[Panel image 2] James Dwight Dana, original sketch of Shasta in a notebook called Oregon, October 3, 1841, graphite on paper, 6 x 3-3/4 inches, Dana Family Papers, Manuscripts & Archives, Yale University Library.
[Panel image 3] Titian Ramsay Peale, Plan of Capt. Sutter's House, 19 October 1841, watercolor and graphite on paper, collection of the American Philosophical Society, Philadelphia
[Panel image 4] Rodney Birkett, Guardian of Mt. Shasta, circa 1980s, oil on canvas, 24 x 36 inches (60 x 90 cm), courtesy of the artist
[Becoming California panel]
California Drawn and Made Real
Today we rarely question the idea of California as a land of orange groves and Hollywood, redwoods and crashing waves, the Golden Gate and Death Valley. But at the time of the Gold Rush, California had not yet "decided" what it wanted to be, how it would portray itself, or even what its borders were.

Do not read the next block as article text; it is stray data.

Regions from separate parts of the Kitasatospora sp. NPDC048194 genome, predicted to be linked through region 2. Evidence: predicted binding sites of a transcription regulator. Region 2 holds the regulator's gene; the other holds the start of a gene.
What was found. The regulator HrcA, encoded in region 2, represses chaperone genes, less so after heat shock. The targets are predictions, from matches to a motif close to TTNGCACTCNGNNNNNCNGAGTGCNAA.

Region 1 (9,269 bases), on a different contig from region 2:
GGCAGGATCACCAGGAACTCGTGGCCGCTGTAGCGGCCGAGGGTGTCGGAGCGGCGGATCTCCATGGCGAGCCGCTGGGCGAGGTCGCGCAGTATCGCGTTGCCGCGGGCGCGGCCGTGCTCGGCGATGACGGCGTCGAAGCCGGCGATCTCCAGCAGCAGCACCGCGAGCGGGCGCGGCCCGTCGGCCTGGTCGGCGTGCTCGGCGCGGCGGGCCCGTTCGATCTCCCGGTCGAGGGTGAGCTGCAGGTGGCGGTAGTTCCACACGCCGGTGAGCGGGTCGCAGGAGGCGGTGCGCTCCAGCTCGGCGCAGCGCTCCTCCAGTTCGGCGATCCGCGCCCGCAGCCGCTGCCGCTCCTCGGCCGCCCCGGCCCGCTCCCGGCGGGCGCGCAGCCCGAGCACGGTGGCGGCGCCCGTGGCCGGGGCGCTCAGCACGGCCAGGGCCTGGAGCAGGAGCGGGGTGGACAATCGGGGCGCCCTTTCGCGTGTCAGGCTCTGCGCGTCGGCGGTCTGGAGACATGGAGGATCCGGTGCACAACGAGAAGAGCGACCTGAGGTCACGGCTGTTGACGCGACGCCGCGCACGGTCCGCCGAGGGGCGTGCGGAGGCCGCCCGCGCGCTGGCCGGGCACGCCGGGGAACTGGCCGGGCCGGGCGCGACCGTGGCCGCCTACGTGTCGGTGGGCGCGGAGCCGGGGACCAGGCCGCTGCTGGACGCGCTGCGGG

Artists had a major role in creating a sense of what California was, both for those who lived here and those who didn't. Easterners were endlessly curious about the west and read long illustrated articles in magazines such as Harper's Weekly or Scribner's. In this way, Mount Shasta became widely known to the American public before Yosemite had been explored.
[Panel image 1] George Gibbs, The Shasté Butte and Valley, October 27, 1851, graphite on paper, courtesy of Smithsonian Institution Libraries, Washington, DC
[Panel image 2] Charles Küchel, Mount Shasta, ca. 1855, wood engraving, 3 x 4 inches (7.6 x 10.2 cm), Mount Shasta Collection, College of the Siskyous Library, Weed, California